Daily Challenge Day 65

Todays reading on the London Grenfell Tower fire:

  1. Australia’s use of cladding to be investigated by Senate committee following Grenfell fire
  2. Many are complaining that “green targets” are to blame for the Grenfell fire. They’re wrong.

I was thinking about how to get some interaction going on the website so that I could sketch and discuss things live, or what tools I could recommend for people to use to generate sketches in a digital format.

Then I got thinking about the proposed national audit of buildings. First in terms of the Rum Corp that is Engineers Australia using fear and uncertainty to generate work, and then how if all building approval documents were stored in a national content management system (CMS) or otherwise a database, then a desk audit could be carried out. A digital desk audit could be carried out automatically by computer at any time, for any set of conditions. It could take anything from seconds to a few hours to check all the buildings.

For example with such a database I could identify all  the buildings with timber framing which were approved before 1974, before Tropical Cyclone Tracy. Not that the timber framing code changed much after Darwin was flattened, it still only suggested may have to design for high winds. So also useful to look for buildings approved between 1974 and 1992, and between 1992 and 1999, and finally between 1999 and now.

Also as I have mentioned before the building code of Australia (BCA) or National Construction Code (NCC) is revised every year, so at any one time, less than around 1% of buildings comply with the current code. So it would be useful if Building Surveyors could conduct independent surveys and grade houses before they are put up for sale. Just for sake of discussion, a grade 5 building would be to the current code, after one year it would be downgraded to grade 4. A grade 1 building wouldn’t be to any code, whilst grade 2 is a building to codes over 50 years old. Though previously I described a system with different grades for different systems: such as structural requirements, and energy efficiency requirements, then all these parts combined to give an overall grade. The system could be made as complicated or simple as wish. The point is to downgrade buildings, to encourage removal or renovation of buildings.

As I have indicated before the cost of houses should decrease with time, they age and deteriorate. We should separate location and space from the building. Also continuing with the concept that humans have legs and are meant to be mobile, if the houses were not anchored to the ground, then we would be more willing to consider deterioration of value: just as is done with cars. Instead of telling Japan its housing should fit into the same economic model as in the West, it might be better for the West to adopt the Japanese model.

  1. Why Are Japanese Homes Disposable? A New Freakonomics Radio Podcast
  2. Why Japan Is Home to the World’s Craziest Houses

Also suggest that the best defence is the speed with which new construction can be built. Whether buildings are destroyed by war, or by natural phenomena, recovery is dependent on the speed with which buildings can be built. Note the occurrence of natural phenomena, such as earthquake or tropical cyclone, does not automatically result in disaster. The state of disaster is largely a consequence of slow response and slow recovery, otherwise such events are just an inconvenience.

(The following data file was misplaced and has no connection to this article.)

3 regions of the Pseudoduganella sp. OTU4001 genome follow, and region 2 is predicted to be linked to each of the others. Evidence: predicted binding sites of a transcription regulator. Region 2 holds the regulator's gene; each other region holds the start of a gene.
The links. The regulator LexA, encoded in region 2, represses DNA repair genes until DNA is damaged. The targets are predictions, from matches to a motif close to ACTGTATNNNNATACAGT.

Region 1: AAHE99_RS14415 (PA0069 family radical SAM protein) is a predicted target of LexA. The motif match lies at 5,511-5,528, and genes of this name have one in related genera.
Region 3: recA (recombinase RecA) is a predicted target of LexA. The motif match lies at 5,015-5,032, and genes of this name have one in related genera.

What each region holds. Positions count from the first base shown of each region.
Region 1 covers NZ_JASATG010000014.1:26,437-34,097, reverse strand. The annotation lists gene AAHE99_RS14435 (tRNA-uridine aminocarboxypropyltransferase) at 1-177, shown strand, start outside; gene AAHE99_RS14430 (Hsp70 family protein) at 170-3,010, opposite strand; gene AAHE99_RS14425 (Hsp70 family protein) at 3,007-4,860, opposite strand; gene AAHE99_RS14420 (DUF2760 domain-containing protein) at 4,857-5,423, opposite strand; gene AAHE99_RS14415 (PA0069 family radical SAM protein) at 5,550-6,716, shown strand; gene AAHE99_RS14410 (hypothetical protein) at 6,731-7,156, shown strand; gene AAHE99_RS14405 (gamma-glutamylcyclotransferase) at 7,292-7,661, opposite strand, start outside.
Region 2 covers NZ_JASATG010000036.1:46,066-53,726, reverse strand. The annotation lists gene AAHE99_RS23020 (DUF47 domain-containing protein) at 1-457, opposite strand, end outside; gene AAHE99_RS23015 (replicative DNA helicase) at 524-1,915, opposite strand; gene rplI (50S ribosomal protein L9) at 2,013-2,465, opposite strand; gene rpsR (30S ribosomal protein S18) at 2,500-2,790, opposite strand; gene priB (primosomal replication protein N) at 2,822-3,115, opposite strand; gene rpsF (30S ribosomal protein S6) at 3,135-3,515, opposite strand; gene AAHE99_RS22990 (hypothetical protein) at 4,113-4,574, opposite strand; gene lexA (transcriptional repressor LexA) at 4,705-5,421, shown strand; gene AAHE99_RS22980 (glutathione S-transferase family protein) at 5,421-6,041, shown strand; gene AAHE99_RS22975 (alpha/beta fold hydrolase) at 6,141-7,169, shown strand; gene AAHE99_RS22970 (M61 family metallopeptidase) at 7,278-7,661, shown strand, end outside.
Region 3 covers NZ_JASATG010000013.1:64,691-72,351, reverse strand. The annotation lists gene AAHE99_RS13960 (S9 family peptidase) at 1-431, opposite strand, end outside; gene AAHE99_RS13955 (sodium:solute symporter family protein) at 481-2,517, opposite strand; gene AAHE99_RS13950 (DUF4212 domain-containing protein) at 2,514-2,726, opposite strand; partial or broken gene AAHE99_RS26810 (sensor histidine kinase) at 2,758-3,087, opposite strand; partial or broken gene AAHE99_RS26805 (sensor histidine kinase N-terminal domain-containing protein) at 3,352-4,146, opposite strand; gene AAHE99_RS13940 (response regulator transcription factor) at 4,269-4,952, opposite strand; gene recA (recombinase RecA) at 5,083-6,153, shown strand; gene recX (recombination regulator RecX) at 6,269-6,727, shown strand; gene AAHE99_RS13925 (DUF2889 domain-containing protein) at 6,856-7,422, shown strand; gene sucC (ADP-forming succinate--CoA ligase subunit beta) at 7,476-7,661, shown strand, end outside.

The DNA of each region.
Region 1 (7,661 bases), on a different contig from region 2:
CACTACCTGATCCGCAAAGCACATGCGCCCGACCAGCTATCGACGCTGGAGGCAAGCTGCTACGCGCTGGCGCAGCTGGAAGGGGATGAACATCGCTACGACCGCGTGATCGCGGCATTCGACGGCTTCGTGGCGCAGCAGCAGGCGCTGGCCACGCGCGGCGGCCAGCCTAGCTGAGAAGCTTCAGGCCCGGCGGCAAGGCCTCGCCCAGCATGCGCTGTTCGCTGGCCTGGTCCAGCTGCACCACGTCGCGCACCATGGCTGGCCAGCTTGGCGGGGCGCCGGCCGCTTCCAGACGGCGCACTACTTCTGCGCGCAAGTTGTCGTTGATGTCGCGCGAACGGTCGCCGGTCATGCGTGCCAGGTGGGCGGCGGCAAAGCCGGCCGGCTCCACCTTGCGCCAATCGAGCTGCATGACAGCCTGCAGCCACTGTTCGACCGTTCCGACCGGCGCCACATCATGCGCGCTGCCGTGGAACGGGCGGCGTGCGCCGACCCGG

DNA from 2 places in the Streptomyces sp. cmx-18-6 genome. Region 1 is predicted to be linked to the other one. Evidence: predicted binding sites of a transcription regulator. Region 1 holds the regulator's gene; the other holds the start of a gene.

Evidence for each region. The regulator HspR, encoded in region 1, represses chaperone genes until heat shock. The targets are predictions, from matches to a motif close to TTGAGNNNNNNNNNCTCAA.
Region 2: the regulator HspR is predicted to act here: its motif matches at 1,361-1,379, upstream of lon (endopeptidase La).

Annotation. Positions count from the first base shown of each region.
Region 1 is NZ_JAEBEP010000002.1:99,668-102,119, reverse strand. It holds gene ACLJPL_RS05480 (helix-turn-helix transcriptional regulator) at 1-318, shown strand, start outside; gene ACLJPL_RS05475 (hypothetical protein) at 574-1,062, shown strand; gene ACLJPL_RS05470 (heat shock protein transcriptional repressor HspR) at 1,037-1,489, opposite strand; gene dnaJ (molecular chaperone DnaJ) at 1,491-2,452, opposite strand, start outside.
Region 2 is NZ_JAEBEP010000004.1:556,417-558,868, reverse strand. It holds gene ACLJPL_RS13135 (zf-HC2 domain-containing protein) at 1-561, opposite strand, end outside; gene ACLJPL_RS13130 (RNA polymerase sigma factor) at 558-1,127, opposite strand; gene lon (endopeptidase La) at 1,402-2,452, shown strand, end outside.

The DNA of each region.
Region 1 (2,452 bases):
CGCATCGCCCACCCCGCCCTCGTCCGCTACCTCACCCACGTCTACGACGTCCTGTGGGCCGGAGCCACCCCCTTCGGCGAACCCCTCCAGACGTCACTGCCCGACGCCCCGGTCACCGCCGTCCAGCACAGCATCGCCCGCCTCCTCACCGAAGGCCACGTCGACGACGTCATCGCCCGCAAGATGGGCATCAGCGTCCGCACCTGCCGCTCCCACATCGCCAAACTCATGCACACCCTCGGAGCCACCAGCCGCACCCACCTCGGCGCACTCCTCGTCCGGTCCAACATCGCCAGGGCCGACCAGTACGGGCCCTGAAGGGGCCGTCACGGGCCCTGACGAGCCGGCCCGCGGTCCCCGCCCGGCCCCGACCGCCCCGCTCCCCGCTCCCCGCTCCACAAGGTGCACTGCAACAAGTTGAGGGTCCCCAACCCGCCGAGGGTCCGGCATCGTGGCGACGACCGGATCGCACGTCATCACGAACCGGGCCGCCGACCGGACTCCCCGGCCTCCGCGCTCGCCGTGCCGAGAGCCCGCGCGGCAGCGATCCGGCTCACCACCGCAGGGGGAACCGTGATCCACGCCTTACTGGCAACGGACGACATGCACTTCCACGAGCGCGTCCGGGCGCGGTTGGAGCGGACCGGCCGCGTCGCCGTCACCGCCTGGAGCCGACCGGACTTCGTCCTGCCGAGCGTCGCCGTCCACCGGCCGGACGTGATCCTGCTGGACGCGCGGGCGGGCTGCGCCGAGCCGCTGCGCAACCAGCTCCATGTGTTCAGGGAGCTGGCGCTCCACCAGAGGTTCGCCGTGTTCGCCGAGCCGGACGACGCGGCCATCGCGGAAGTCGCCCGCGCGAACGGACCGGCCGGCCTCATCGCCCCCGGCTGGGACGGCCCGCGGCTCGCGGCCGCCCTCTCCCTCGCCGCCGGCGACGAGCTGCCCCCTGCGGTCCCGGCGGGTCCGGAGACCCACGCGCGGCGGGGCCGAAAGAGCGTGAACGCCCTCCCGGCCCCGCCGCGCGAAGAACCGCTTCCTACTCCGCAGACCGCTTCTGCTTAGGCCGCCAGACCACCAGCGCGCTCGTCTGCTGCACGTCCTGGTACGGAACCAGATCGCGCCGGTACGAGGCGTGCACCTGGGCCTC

More importantly small mobile facilities can rearrange into different configurations, or shift to new locations. It is easier to shift a city, a civilisation, in small increments, as small elemental blocks, that as one massive single entity. Adelaide for example wants to increase housing density. With mobile housing units, all the buildings can be moved closer to the city, the entire city can be collapsed. Want to collapse the city further, then build elevated frames and place one building on top of another. Why build office blocks, when people can work from inside their cars parked in a multi-storey carpark, and connected to the local computer network? Want to decentralise, then easily relocate all the buildings around alternative centres. Mining towns are typically built using transportable houses, when no longer required the houses are sold and moved. However, transportable buildings are not as mobile as caravans and motor homes, nor as transportable as shipping containers.

But Britain needs the multi-storey buildings. Nah! As shown at the beginning of the movie “The Alf Garnett Saga”,: a grand bold plan, in which the horizontal terraced houses are shown raised into vertical tower blocks.

As I have shown on the previous posts, a future world population of 10 billion can be housed in 1000 industrial city-states each 100 km in diameter, with everyone in a single storey house, and where 2/3rds of the area is used by infrastructure and industry, with agriculture outside the city. The big issue to sort out is what industry and infrastructure needs to be supplied by local centres within reasonable walking distance? Work this out and the cities shrink in diameter and increase in number and further increase in distance of separation. That is the towns we already have, become more independent of the big cities and more sustainable.

The logistics and geographical economics of supply is only an issue whilst resources are outside the city or town, was they accumulate inside the town the situation changes. Which is a good reason for materials recycling.

Note a mobile population isn’t entirely in conflict with conserving fuel supplies. As I mentioned the mobile buildings collapse towards a common centre, to within walking distance. All the wasteful daily trips from “A” to “B” and back to “A” are largely eliminated: or at least are much shorter and walkable.